symmetric form but other representations exist.

    [ ]

    [ ]

    [ ]zyxa

    zyxa

    zyxa

    2

    2

    2

    3

    2

    1

    +=

    ++=

    +=

    a

    a

    a

    y

    x

    a

    (2.4)

    (2.6)

    (2.5)z

    A simple variant on the cubic lattice is the body-centered cubic lattice

  • M. J. Gilbert ECE 340 Lecture 3 8/26/1 1

    Semiconductor Crystal Lattices

    Examine the face-centered cubic lattice (fcc): This is formed by adding an additional atom in the center

    of each face of the simple cubic configuration. This is the most important configuration we will consider. The primitive vectors have been written again by using

    symmetry considerations.

    A final variant is the face-centered cubic lattice

    y

    x

    z

    a

    [ ]

    [ ]

    [ ] )9.2(2

    )8.2(2

    )7.2(2

    3

    2

    1

    xza

    zya

    yxa

    +=

    +=

    +=

    a

    a

    a

  • M. J. Gilbert ECE 340 Lecture 3 8/26/1 1

    Semiconductor Crystal Lattices

    There is a difference between unit cells and primitive cells. The primitive cell is the volume associated with one

    lattice point. Often it is more convenient to use a unit cell that is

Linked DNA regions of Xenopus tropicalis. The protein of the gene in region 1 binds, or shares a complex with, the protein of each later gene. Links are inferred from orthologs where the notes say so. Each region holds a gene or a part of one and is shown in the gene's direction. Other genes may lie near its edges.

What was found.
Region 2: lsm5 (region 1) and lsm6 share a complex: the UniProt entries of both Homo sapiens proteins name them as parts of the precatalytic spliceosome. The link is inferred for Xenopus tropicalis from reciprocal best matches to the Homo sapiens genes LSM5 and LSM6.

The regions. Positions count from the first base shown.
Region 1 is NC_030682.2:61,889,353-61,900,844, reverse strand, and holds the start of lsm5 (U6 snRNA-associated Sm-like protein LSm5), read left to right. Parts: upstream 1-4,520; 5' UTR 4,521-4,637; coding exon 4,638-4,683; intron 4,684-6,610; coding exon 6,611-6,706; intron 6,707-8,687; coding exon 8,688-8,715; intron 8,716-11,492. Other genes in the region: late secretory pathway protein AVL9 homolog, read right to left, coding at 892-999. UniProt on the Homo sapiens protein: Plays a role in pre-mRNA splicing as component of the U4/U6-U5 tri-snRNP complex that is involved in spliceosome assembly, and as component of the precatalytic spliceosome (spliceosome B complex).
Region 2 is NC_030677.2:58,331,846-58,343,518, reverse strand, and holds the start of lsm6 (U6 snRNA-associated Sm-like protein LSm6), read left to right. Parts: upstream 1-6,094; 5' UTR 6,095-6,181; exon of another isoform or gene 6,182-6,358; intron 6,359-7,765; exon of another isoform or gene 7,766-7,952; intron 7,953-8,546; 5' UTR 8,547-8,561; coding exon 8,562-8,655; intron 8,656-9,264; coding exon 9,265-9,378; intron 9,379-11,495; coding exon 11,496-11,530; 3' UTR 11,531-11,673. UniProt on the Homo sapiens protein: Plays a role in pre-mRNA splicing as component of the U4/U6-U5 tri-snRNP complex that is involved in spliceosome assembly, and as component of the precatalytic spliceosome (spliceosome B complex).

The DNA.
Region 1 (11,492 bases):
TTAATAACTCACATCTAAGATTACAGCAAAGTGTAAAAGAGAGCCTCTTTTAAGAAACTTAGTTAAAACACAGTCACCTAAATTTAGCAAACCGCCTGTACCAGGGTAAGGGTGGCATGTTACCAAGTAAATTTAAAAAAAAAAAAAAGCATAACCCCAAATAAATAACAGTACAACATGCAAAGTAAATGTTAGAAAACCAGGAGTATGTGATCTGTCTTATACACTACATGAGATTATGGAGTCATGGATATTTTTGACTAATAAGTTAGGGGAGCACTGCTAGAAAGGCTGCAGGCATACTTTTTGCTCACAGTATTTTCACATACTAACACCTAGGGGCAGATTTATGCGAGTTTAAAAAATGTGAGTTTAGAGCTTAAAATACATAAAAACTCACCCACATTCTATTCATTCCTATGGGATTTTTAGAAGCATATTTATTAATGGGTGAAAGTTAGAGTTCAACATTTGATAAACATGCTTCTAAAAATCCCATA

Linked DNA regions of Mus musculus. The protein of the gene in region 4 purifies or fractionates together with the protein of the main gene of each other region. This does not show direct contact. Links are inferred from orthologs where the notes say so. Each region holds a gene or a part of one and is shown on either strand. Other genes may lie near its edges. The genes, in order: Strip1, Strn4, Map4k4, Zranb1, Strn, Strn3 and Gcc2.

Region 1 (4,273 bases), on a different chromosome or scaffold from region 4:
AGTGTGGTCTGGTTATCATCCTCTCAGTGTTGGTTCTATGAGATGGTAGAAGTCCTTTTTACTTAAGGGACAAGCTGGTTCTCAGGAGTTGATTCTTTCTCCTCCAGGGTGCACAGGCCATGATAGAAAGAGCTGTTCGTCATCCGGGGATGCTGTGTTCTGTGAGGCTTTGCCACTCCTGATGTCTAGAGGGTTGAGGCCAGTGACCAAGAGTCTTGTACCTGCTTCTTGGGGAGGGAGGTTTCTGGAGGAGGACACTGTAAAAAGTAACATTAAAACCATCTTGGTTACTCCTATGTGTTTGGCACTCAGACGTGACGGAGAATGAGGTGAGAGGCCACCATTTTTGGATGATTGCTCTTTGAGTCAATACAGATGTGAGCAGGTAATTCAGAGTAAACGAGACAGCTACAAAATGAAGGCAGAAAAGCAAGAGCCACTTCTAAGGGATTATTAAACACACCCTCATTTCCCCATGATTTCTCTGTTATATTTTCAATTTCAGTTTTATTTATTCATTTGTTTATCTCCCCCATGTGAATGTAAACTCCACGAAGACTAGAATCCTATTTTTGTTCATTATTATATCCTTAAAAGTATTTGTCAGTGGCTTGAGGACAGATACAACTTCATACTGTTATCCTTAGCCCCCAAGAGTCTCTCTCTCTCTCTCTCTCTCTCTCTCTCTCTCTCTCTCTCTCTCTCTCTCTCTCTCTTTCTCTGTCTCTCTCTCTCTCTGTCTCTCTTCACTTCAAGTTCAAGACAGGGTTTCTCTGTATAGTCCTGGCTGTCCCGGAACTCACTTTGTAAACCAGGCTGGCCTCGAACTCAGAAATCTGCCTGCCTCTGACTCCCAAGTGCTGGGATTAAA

larger than the primitive cell since such a cell illustrates the crystal symmetry in a clearer way.

    a

    THE GRAY REGION DENOTES THE PRIMITIVE CELL FOR THIS LATTICE WHOSE VOLUME CAN BE DETERMINED FROM THE PRIMITIVE VECTORS INTRODUCED IN Eqns. 2.7 - 2.9

    )10.2(3213 aVunit == aaa

    )11.2(4

    )(3

    213aVprimitive == aaa

    But be careful

    IN THIS FIGURE THE DOTTED LINES INDICATE THE UNIT CELL OF THE FACE-CENTERED CUBIC LATTICE

  • M. J. Gilbert ECE 340 Lecture 3 8/26/1 1

    Semiconductor Crystal Lattices

    To discuss the crystal structure of different semiconductors we will need to account for the basis unit that is added to each lattice point. Elemental semiconductors such as silicon and germanium both exhibit

    the diamond structure. Named after one of the two crystalline forms of carbon.

    Now lets look at the silicon crystal

    Here we display the silicon unit cell.

    The balls each represent one silicon atom.

    The solid lines represent chemical bonds.

    Note how the bonds form a tetrahedron.

    How many atoms per unit cell?

  • M. J. Gilbert ECE 340 Lecture 3 8/26/1 1

    Semiconductor Crystal Lattices

    It is really just two inter-penetrating fcc lattices with a diatomic basis. It looks more complex because we do not show atoms extending beyond

    the unit cell by convention. In the figure below, each different color represents pairs of atoms

    from the same basis. The black balls represent atoms with one atom in their basis outside the

    unit cell.